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Lapsana communis L.


KingdomPlantaePlants, but not fungi, lichens, or algae
SubkingdomTracheobiontaVascular plants—plants with a “circulatory system” for delivering water and nutrients
DivisionMagnoliophytaFlowering plants, also known as angiosperms
ClassMagnoliopsidaDicotyledons—plants with two initial seed leaves
SubclassAsteridaeA large class that encompasses asters
OrderAsteralesFlowering plants with a central disk flower and surrounding petals, like daisies
FamilyAsteraceaeThe aster family, which also includes daisies and sunflowers; from the Greek ἀστήρ, “star,” for the star-shaped flowers
GenusLapsanaDioscorides used this name for “wild mustard,” though this is not related to mustards
SpeciescommunisLatin for “common, general”

About plant names...

Nipplewort is native to Europe, from Britain and Scandinavia to North Africa and western and central Asia.

Identification: Plants are 6-60" (15-152 cm) in height, either hairy or hairless. A stiff major stem is often reddish and somewhat ridged. Leaves are oval or round, ⅜-6" (1-15 cm) × ⅜-2½" (1-7 cm). Each leaf has a large roughly triangular (deltate) lobe at the end, often with two smaller side lobes at the base that vaguely resemble nipples, hence the common name. Lower leaves also have a long petiole that is slightly winged and hairy. They flower from April to September. Flowers occur in panicles of 5-25, rarely as high as 100, each flower ¼-½" (6.3-12 mm) across, with 18-20 pale yellow rays. Though similar in appearance to hawkweed flowers, they are somewhat paler and, instead of dense dandelion-like centers, the centers look significantly different.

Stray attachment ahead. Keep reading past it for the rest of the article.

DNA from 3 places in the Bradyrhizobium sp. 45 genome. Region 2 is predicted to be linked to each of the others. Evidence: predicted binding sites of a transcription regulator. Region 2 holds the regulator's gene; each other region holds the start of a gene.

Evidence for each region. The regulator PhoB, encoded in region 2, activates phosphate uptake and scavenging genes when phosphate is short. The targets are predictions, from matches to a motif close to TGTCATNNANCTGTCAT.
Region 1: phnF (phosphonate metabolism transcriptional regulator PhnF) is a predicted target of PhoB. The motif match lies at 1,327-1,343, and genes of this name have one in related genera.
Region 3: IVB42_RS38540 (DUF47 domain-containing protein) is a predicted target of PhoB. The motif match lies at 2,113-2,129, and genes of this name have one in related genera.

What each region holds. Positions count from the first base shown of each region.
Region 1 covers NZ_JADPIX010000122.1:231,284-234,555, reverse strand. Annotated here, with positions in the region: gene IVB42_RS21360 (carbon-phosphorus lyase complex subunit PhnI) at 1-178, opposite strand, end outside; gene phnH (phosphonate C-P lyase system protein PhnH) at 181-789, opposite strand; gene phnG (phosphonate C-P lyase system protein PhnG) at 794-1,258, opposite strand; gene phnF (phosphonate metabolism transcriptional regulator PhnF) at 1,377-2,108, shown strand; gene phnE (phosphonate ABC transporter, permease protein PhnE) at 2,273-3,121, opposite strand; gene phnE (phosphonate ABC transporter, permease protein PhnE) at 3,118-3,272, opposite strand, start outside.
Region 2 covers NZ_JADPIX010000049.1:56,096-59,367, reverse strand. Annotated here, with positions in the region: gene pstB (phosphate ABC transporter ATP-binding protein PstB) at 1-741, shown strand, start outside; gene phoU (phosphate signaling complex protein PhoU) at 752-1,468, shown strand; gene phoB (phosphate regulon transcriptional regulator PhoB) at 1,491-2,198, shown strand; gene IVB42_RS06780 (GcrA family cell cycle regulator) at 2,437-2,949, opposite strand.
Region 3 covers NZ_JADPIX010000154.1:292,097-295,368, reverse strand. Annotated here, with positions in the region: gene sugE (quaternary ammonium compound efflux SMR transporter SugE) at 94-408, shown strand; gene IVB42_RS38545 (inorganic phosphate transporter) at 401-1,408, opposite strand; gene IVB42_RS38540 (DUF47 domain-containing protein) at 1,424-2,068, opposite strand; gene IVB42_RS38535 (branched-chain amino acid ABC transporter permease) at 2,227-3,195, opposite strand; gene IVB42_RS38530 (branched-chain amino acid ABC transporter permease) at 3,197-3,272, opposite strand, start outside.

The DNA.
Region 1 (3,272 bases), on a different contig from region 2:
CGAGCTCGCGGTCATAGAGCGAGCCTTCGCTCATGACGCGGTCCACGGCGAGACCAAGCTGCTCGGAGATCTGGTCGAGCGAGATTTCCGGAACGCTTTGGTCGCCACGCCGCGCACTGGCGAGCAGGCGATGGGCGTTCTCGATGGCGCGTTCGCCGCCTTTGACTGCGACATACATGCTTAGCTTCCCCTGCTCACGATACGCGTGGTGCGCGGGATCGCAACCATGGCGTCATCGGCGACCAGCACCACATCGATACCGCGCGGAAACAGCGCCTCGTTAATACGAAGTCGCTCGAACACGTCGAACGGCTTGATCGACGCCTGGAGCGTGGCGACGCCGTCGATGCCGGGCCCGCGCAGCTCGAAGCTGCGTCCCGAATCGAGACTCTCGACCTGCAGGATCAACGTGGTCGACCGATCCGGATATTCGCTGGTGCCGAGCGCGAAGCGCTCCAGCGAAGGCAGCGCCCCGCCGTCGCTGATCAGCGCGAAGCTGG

Nipplewort looks superficially similar to hawkweeds. See this hawkweed comparison table for details.

Medical: The milky latex exuded from cut stems and leaves is said to be soothing to the skin, specifically to nipples of nursing mothers.

Online References:

Illinois Wildflowers

Forest and Kim Starr’s Starr Environmental site

The University of Wisconsin's Robert W. Freckmann Herbarium

Plants for a Future, a resource and information centre for edible and otherwise useful plants

The New England Wildflower Society’s GoBotany site


The Jepson Manual



Clemants, Steven; Gracie, Carol, Wildflowers in the Field and Forest, Oxford University Press, 2006, p. 162

Lapsana communis (nipplewort)

7/7/2012 · Gibbet Hill, Groton, Mass­a­chu­setts
≈ 8 × 5" (19 × 13 cm) ID is uncertain


Lapsana communis description by Thomas H. Kent, last updated 25 May 2020.

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Lapsana communis (nipplewort)

7/7/2012 · Gibbet Hill, Groton, Mass­a­chu­setts
≈ 9 × 6" (23 × 15 cm) ID is uncertain

Lapsana communis (nipplewort)

7/7/2012 · Gibbet Hill, Groton, Mass­a­chu­setts
≈ 11 × 7" (27 × 18 cm) ID is uncertain

Lapsana communis (nipplewort)

9/20/2009 · Acadia National Park, Bar Harbor, Maine
≈ 6 × 4" (15 × 10 cm) ID is uncertain

Lapsana communis (nipplewort)

7/7/2012 · Gibbet Hill, Groton, Mass­a­chu­setts
≈ 5 × 3½" (13 × 9.2 cm) ID is uncertain


About this map...